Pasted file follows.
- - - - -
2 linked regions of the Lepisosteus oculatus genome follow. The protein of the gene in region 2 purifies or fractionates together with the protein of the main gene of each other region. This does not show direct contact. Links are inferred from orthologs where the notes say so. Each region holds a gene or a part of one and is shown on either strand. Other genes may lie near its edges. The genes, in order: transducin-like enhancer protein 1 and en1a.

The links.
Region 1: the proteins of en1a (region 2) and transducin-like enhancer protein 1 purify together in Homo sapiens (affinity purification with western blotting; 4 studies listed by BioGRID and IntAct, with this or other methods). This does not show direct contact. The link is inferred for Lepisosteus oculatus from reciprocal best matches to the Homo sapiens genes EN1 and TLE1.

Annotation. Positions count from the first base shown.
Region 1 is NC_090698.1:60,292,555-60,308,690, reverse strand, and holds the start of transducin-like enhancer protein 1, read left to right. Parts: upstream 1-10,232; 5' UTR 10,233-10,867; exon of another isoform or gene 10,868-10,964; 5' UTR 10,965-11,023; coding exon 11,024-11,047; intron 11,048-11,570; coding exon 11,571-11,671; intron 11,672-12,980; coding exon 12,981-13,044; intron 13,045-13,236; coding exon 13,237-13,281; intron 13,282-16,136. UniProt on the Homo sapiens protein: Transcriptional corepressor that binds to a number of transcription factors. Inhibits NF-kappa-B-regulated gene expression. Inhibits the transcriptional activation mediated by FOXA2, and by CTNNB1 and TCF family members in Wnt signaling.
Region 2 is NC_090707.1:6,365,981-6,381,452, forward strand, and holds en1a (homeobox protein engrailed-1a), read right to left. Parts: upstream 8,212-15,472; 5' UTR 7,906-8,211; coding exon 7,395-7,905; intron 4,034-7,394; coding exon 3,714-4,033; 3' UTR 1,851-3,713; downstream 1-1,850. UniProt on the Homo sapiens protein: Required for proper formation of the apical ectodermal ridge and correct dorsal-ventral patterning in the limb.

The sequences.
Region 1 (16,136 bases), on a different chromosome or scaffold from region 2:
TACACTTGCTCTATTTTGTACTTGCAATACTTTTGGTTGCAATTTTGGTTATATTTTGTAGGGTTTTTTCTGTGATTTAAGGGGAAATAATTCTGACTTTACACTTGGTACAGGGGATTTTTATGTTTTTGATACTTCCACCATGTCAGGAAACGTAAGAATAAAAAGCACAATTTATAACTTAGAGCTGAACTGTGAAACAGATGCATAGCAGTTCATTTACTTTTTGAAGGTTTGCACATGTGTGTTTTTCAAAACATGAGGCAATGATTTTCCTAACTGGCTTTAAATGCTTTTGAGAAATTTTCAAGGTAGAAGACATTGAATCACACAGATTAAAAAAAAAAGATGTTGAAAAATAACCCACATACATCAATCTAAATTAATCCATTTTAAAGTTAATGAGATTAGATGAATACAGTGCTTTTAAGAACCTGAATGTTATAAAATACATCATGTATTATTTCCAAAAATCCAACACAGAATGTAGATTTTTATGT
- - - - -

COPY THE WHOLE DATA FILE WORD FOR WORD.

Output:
2 linked regions of the Lepisosteus oculatus genome follow. The protein of the gene in region 2 purifies or fractionates together with the protein of the main gene of each other region. This does not show direct contact. Links are inferred from orthologs where the notes say so. Each region holds a gene or a part of one and is shown on either strand. Other genes may lie near its edges. The genes, in order: transducin-like enhancer protein 1 and en1a.

The links.
Region 1: the proteins of en1a (region 2) and transducin-like enhancer protein 1 purify together in Homo sapiens (affinity purification with western blotting; 4 studies listed by BioGRID and IntAct, with this or other methods). This does not show direct contact. The link is inferred for Lepisosteus oculatus from reciprocal best matches to the Homo sapiens genes EN1 and TLE1.

Annotation. Positions count from the first base shown.
Region 1 is NC_090698.1:60,292,555-60,308,690, reverse strand, and holds the start of transducin-like enhancer protein 1, read left to right. Parts: upstream 1-10,232; 5' UTR 10,233-10,867; exon of another isoform or gene 10,868-10,964; 5' UTR 10,965-11,023; coding exon 11,024-11,047; intron 11,048-11,570; coding exon 11,571-11,671; intron 11,672-12,980; coding exon 12,981-13,044; intron 13,045-13,236; coding exon 13,237-13,281; intron 13,282-16,136. UniProt on the Homo sapiens protein: Transcriptional corepressor that binds to a number of transcription factors. Inhibits NF-kappa-B-regulated gene expression. Inhibits the transcriptional activation mediated by FOXA2, and by CTNNB1 and TCF family members in Wnt signaling.
Region 2 is NC_090707.1:6,365,981-6,381,452, forward strand, and holds en1a (homeobox protein engrailed-1a), read right to left. Parts: upstream 8,212-15,472; 5' UTR 7,906-8,211; coding exon 7,395-7,905; intron 4,034-7,394; coding exon 3,714-4,033; 3' UTR 1,851-3,713; downstream 1-1,850. UniProt on the Homo sapiens protein: Required for proper formation of the apical ectodermal ridge and correct dorsal-ventral patterning in the limb.

The sequences.
Region 1 (16,136 bases), on a different chromosome or scaffold from region 2:
TACACTTGCTCTATTTTGTACTTGCAATACTTTTGGTTGCAATTTTGGTTATATTTTGTAGGGTTTTTTCTGTGATTTAAGGGGAAATAATTCTGACTTTACACTTGGTACAGGGGATTTTTATGTTTTTGATACTTCCACCATGTCAGGAAACGTAAGAATAAAAAGCACAATTTATAACTTAGAGCTGAACTGTGAAACAGATGCATAGCAGTTCATTTACTTTTTGAAGGTTTGCACATGTGTGTTTTTCAAAACATGAGGCAATGATTTTCCTAACTGGCTTTAAATGCTTTTGAGAAATTTTCAAGGTAGAAGACATTGAATCACACAGATTAAAAAAAAAAGATGTTGAAAAATAACCCACATACATCAATCTAAATTAATCCATTTTAAAGTTAATGAGATTAGATGAATACAGTGCTTTTAAGAACCTGAATGTTATAAAATACATCATGTATTATTTCCAAAAATCCAACACAGAATGTAGATTTTTATGT